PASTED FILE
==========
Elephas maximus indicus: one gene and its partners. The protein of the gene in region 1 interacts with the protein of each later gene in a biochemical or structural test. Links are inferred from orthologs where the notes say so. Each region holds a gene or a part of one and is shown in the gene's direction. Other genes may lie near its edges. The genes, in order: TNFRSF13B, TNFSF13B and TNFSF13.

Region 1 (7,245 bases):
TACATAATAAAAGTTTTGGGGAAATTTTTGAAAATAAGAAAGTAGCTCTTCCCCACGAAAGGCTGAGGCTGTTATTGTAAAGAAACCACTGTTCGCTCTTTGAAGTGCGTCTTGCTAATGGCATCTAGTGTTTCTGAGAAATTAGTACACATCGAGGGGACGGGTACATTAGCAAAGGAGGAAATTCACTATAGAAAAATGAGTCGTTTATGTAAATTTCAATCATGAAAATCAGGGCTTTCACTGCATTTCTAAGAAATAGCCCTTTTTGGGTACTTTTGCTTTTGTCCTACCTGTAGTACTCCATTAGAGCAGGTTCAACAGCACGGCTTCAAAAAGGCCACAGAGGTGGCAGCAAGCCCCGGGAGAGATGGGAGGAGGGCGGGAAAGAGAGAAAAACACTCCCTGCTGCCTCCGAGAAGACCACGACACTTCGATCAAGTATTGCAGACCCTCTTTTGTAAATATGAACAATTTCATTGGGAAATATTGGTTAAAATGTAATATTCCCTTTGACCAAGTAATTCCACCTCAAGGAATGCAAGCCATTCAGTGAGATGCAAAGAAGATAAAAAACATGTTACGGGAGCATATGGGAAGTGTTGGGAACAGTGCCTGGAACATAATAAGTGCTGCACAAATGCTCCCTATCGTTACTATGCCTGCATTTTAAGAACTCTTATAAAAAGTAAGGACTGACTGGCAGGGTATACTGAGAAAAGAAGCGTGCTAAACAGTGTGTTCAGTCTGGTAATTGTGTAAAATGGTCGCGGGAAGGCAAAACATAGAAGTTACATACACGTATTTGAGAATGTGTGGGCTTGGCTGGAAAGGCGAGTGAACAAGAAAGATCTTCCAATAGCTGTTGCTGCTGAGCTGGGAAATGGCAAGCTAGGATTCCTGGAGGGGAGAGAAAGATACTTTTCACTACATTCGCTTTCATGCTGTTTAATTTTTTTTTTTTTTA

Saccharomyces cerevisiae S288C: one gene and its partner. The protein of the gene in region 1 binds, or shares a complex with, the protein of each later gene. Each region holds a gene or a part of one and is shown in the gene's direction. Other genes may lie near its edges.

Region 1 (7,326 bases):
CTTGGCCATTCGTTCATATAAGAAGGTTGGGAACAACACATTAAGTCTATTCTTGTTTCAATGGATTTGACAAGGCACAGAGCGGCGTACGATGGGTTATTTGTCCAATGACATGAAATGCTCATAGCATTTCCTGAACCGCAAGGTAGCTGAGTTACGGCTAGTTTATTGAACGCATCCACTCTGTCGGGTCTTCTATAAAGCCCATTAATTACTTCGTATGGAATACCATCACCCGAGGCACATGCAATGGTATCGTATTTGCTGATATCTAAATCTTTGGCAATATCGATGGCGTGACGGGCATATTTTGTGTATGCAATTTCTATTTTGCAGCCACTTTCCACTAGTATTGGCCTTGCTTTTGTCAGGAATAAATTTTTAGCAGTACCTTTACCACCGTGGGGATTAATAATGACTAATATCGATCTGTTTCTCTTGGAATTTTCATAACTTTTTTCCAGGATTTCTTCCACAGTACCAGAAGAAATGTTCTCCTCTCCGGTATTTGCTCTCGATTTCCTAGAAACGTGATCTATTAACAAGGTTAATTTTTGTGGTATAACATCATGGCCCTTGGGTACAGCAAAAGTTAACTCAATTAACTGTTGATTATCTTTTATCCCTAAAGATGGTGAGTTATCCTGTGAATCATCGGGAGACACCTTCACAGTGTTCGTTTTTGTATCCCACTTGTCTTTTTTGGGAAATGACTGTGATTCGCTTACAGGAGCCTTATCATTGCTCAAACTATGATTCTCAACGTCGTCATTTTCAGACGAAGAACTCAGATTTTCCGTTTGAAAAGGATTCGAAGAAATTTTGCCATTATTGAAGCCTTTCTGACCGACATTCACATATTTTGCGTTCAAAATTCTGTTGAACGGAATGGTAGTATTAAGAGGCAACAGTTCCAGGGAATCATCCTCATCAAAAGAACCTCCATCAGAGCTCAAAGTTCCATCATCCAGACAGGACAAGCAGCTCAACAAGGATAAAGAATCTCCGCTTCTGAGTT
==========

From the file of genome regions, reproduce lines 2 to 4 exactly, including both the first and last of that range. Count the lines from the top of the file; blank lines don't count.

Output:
Region 1 (7,245 bases):
TACATAATAAAAGTTTTGGGGAAATTTTTGAAAATAAGAAAGTAGCTCTTCCCCACGAAAGGCTGAGGCTGTTATTGTAAAGAAACCACTGTTCGCTCTTTGAAGTGCGTCTTGCTAATGGCATCTAGTGTTTCTGAGAAATTAGTACACATCGAGGGGACGGGTACATTAGCAAAGGAGGAAATTCACTATAGAAAAATGAGTCGTTTATGTAAATTTCAATCATGAAAATCAGGGCTTTCACTGCATTTCTAAGAAATAGCCCTTTTTGGGTACTTTTGCTTTTGTCCTACCTGTAGTACTCCATTAGAGCAGGTTCAACAGCACGGCTTCAAAAAGGCCACAGAGGTGGCAGCAAGCCCCGGGAGAGATGGGAGGAGGGCGGGAAAGAGAGAAAAACACTCCCTGCTGCCTCCGAGAAGACCACGACACTTCGATCAAGTATTGCAGACCCTCTTTTGTAAATATGAACAATTTCATTGGGAAATATTGGTTAAAATGTAATATTCCCTTTGACCAAGTAATTCCACCTCAAGGAATGCAAGCCATTCAGTGAGATGCAAAGAAGATAAAAAACATGTTACGGGAGCATATGGGAAGTGTTGGGAACAGTGCCTGGAACATAATAAGTGCTGCACAAATGCTCCCTATCGTTACTATGCCTGCATTTTAAGAACTCTTATAAAAAGTAAGGACTGACTGGCAGGGTATACTGAGAAAAGAAGCGTGCTAAACAGTGTGTTCAGTCTGGTAATTGTGTAAAATGGTCGCGGGAAGGCAAAACATAGAAGTTACATACACGTATTTGAGAATGTGTGGGCTTGGCTGGAAAGGCGAGTGAACAAGAAAGATCTTCCAATAGCTGTTGCTGCTGAGCTGGGAAATGGCAAGCTAGGATTCCTGGAGGGGAGAGAAAGATACTTTTCACTACATTCGCTTTCATGCTGTTTAATTTTTTTTTTTTTTA

Saccharomyces cerevisiae S288C: one gene and its partner. The protein of the gene in region 1 binds, or shares a complex with, the protein of each later gene. Each region holds a gene or a part of one and is shown in the gene's direction. Other genes may lie near its edges.